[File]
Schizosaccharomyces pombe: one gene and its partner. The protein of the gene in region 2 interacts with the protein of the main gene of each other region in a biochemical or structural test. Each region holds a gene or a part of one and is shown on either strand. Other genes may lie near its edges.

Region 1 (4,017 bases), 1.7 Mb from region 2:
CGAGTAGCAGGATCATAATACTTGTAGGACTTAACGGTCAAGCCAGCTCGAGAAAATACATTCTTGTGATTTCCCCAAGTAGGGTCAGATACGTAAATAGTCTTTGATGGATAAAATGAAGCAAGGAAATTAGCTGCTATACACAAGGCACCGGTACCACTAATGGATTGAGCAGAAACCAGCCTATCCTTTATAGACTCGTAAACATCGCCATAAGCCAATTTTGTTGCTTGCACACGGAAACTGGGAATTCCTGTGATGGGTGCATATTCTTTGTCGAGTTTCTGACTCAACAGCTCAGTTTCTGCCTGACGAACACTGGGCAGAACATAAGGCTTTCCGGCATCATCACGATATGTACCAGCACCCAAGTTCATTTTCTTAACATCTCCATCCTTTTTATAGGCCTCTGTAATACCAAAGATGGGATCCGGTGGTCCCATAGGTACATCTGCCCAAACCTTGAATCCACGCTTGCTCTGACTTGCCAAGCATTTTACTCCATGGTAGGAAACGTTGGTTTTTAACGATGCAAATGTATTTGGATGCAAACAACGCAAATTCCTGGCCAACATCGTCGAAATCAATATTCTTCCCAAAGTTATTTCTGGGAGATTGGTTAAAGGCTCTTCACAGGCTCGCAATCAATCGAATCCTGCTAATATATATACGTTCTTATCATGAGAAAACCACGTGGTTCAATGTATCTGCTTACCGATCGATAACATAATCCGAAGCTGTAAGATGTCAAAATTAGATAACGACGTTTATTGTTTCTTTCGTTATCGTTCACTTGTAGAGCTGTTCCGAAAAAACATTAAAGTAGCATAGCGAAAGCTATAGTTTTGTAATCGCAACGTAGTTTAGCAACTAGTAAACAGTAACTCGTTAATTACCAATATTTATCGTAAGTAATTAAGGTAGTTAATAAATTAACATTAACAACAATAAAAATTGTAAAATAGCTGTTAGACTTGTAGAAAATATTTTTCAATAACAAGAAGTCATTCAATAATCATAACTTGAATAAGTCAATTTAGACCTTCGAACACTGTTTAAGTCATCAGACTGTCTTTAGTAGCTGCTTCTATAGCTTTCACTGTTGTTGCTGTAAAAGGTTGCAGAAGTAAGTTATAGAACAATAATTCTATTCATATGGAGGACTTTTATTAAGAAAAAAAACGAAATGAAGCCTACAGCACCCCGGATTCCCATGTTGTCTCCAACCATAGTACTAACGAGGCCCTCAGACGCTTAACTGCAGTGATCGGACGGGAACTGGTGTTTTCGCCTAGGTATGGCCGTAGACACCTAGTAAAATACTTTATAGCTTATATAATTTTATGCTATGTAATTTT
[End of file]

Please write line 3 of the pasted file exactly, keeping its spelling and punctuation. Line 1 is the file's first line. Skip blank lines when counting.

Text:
CGAGTAGCAGGATCATAATACTTGTAGGACTTAACGGTCAAGCCAGCTCGAGAAAATACATTCTTGTGATTTCCCCAAGTAGGGTCAGATACGTAAATAGTCTTTGATGGATAAAATGAAGCAAGGAAATTAGCTGCTATACACAAGGCACCGGTACCACTAATGGATTGAGCAGAAACCAGCCTATCCTTTATAGACTCGTAAACATCGCCATAAGCCAATTTTGTTGCTTGCACACGGAAACTGGGAATTCCTGTGATGGGTGCATATTCTTTGTCGAGTTTCTGACTCAACAGCTCAGTTTCTGCCTGACGAACACTGGGCAGAACATAAGGCTTTCCGGCATCATCACGATATGTACCAGCACCCAAGTTCATTTTCTTAACATCTCCATCCTTTTTATAGGCCTCTGTAATACCAAAGATGGGATCCGGTGGTCCCATAGGTACATCTGCCCAAACCTTGAATCCACGCTTGCTCTGACTTGCCAAGCATTTTACTCCATGGTAGGAAACGTTGGTTTTTAACGATGCAAATGTATTTGGATGCAAACAACGCAAATTCCTGGCCAACATCGTCGAAATCAATATTCTTCCCAAAGTTATTTCTGGGAGATTGGTTAAAGGCTCTTCACAGGCTCGCAATCAATCGAATCCTGCTAATATATATACGTTCTTATCATGAGAAAACCACGTGGTTCAATGTATCTGCTTACCGATCGATAACATAATCCGAAGCTGTAAGATGTCAAAATTAGATAACGACGTTTATTGTTTCTTTCGTTATCGTTCACTTGTAGAGCTGTTCCGAAAAAACATTAAAGTAGCATAGCGAAAGCTATAGTTTTGTAATCGCAACGTAGTTTAGCAACTAGTAAACAGTAACTCGTTAATTACCAATATTTATCGTAAGTAATTAAGGTAGTTAATAAATTAACATTAACAACAATAAAAATTGTAAAATAGCTGTTAGACTTGTAGAAAATATTTTTCAATAACAAGAAGTCATTCAATAATCATAACTTGAATAAGTCAATTTAGACCTTCGAACACTGTTTAAGTCATCAGACTGTCTTTAGTAGCTGCTTCTATAGCTTTCACTGTTGTTGCTGTAAAAGGTTGCAGAAGTAAGTTATAGAACAATAATTCTATTCATATGGAGGACTTTTATTAAGAAAAAAAACGAAATGAAGCCTACAGCACCCCGGATTCCCATGTTGTCTCCAACCATAGTACTAACGAGGCCCTCAGACGCTTAACTGCAGTGATCGGACGGGAACTGGTGTTTTCGCCTAGGTATGGCCGTAGACACCTAGTAAAATACTTTATAGCTTATATAATTTTATGCTATGTAATTTT